Amazon Web Services (AWS) is a cloud services provider that offers storage, computing power, content delivery, and other functionality to organizations of all shapes and sizes. Amazon Web Services is designed for fast application design and deployment, along with the scalability and reliability Amazon is known for. Its products range from analytics and storage to blockchain and containers.
Containers on AWS are extremely popular because they provide a simple way to package, ship, and then run applications. Security is essential to the success of a container strategy on AWS.
AWS Responsibility vs. Customer Responsibility
While AWS is responsible for the security of the cloud, including container infrastructure, it is up to each organization for the security in the cloud --setting up the proper protections of the contents of their individual containers, data, and overall service configuration. Amazon’s Shared Responsibility Model clearly outlines where its responsibilities end and the company’s responsibility begins, laying out the additional services that might be needed to ensure compliance and security.
Here are some factors to consider when securing your containers on AWS:
Protect your host
Protecting your container host operating system (OS) is critical to protecting your containers on AWS. Because multiple containers often share the same host, a breach to the host can potentially provide access to all containers on that host, or even within your environment.
When you choose your host, you must apply access controls to each host and should also add your security and on-going monitoring tools. This ensures your hosts will run as you expect and that no post-deployment vulnerabilities have been introduced.
Consistently scan container images
It is crucial to regularly scan and analyze images, allowing only approved images during the build phase and only compliant images to run in production. Poorly configured images are among the easiest ways for attackers to gain entry into the network. AWS encourages customers to leverage partner-solutions to provide container image scanning.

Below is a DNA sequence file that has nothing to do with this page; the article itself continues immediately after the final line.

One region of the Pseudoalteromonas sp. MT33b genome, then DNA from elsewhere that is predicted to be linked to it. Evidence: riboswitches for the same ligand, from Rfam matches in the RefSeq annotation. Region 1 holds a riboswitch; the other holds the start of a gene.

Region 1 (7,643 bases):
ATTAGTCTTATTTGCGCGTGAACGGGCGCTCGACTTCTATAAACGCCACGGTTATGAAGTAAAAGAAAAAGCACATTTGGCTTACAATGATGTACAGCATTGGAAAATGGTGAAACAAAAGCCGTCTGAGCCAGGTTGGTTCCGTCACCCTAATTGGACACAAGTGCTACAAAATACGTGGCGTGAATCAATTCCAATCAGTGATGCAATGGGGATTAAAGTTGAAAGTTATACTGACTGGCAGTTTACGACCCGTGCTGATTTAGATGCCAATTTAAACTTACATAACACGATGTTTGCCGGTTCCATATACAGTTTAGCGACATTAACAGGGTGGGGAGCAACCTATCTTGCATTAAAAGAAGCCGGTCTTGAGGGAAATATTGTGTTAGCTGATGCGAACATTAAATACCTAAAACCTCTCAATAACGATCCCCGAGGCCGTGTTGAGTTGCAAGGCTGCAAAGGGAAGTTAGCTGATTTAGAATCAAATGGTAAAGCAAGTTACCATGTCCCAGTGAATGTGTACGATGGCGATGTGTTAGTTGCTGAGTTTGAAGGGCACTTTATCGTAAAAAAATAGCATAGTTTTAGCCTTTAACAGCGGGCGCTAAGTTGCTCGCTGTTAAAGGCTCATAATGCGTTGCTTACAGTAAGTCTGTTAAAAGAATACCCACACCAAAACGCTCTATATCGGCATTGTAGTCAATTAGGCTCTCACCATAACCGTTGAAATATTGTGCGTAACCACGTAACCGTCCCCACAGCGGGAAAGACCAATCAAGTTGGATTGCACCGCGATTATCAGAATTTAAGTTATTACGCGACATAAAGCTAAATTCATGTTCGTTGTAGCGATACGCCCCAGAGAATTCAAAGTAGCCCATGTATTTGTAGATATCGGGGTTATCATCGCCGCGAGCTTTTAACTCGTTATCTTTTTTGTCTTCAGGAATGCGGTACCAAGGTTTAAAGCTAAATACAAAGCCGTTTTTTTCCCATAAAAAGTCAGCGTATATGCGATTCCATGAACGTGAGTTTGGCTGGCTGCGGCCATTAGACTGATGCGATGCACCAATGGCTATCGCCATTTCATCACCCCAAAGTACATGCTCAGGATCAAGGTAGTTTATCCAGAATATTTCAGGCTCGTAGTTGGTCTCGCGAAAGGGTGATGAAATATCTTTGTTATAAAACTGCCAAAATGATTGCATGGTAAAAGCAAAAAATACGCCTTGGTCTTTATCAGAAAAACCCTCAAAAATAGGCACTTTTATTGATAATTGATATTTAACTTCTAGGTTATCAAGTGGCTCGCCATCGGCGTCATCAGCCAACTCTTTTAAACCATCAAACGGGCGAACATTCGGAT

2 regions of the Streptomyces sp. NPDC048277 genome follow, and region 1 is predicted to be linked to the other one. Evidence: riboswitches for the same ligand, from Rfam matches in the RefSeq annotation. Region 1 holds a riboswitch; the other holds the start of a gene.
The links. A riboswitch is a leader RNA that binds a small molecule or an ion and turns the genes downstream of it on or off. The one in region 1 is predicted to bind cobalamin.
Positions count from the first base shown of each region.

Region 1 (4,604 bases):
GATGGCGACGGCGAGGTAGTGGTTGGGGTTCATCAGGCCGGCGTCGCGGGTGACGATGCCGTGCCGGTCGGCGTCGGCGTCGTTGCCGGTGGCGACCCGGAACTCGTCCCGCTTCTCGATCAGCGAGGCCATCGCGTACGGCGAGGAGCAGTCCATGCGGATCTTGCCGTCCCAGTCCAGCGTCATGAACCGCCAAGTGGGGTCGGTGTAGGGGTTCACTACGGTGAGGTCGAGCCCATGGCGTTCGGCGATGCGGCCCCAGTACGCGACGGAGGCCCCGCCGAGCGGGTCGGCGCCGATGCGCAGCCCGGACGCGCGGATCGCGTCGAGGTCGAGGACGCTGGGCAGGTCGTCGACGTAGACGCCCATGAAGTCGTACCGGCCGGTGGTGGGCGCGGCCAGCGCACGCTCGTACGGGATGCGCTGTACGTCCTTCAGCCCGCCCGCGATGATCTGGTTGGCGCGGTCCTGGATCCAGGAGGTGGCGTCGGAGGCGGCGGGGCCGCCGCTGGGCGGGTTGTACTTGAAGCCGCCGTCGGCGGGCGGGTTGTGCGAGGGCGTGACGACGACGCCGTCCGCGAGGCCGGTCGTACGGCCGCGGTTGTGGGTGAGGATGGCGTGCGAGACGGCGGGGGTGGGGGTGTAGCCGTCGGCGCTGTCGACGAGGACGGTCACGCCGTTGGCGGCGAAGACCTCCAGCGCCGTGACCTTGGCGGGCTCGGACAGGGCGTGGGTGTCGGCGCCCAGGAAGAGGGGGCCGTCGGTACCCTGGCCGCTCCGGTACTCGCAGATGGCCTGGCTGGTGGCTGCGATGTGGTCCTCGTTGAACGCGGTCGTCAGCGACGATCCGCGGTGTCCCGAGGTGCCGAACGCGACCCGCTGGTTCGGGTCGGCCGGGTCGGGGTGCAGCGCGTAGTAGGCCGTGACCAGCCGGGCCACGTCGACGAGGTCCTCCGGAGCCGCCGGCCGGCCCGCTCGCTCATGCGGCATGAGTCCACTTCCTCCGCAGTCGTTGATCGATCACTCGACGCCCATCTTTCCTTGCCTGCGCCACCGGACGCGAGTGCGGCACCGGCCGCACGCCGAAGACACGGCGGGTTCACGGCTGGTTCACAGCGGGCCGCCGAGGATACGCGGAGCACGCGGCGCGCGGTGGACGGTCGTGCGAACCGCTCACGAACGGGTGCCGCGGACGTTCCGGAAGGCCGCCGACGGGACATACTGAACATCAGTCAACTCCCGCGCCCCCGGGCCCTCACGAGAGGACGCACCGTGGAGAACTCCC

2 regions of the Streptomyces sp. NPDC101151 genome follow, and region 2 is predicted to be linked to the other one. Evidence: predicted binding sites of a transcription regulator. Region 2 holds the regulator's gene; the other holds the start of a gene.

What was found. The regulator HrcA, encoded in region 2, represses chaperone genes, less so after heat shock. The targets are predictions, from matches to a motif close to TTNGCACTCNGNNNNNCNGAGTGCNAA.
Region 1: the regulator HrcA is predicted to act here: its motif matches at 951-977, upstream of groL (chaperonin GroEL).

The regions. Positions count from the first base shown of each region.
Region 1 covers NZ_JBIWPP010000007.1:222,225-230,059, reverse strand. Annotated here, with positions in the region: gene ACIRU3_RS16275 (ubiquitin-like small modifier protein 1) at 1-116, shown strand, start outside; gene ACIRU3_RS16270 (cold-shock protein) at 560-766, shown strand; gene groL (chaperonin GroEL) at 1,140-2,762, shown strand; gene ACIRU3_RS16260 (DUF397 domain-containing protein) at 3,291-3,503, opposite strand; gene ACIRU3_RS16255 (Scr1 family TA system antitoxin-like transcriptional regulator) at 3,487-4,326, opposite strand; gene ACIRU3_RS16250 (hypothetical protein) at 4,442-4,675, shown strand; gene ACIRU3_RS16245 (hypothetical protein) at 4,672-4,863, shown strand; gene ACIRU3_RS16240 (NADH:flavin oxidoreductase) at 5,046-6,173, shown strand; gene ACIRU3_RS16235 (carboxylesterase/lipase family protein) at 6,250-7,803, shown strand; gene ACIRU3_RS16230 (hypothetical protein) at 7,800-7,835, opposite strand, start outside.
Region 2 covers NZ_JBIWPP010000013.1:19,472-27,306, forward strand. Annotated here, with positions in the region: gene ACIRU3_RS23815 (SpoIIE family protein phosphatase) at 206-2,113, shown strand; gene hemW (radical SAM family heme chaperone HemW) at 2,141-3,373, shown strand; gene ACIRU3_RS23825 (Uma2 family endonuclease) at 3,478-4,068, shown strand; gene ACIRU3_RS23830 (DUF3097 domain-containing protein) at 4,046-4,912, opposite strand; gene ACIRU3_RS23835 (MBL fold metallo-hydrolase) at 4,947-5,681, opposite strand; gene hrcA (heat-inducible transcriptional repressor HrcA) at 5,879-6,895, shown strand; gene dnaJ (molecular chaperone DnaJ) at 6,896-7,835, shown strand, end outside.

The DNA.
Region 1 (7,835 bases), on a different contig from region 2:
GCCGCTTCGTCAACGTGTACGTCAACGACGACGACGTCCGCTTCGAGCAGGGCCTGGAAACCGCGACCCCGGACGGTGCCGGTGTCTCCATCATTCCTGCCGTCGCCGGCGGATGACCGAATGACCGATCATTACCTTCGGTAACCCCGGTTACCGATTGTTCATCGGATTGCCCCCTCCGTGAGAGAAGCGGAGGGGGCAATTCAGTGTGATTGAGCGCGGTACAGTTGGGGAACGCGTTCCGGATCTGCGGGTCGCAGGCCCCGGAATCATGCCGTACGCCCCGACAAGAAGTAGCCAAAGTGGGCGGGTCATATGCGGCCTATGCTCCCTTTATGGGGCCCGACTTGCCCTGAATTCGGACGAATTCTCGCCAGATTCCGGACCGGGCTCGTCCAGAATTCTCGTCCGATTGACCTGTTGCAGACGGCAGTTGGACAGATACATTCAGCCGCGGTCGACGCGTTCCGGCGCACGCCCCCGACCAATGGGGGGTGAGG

Software is also available that can verify the integrity, authenticity, and publication date of all images available on select registries.
Limit access and privileges
Although it might seem convenient to give developers administrator rights for the quick execution of a task, this is one of the fastest ways to compromise your container and potentially, the entire AWS environment. By controlling access to services and limiting the amount of permissions granted for each job, you can greatly reduce the likelihood of a malicious attack from the inside.
It is important to remember to adjust individual access and privileges as employees’ roles within the company change or are eliminated altogether.
Safely store secrets
Secrets are considered anything whose access you want to tightly control, such as passwords, certificates, or API keys. These are designed for IT operations teams and developers so they can better build and run safer applications that keep sensitive information private and only accessible when needed by the exact container in order to operate.
Secrets can be stored safely via AWS Secrets Manager or an IAM (Identity and Access Management) policy to ensure that only approved users have access. These can also be administered by third-party secrets management providers.
In the end, the customer responsibility for AWS container security is only as strong as the steps that are taken to enforce it. By intentionally infusing security best practices into each phase of the container lifecycle, companies can be assured that all confidential and sensitive application data in the cloud is secure.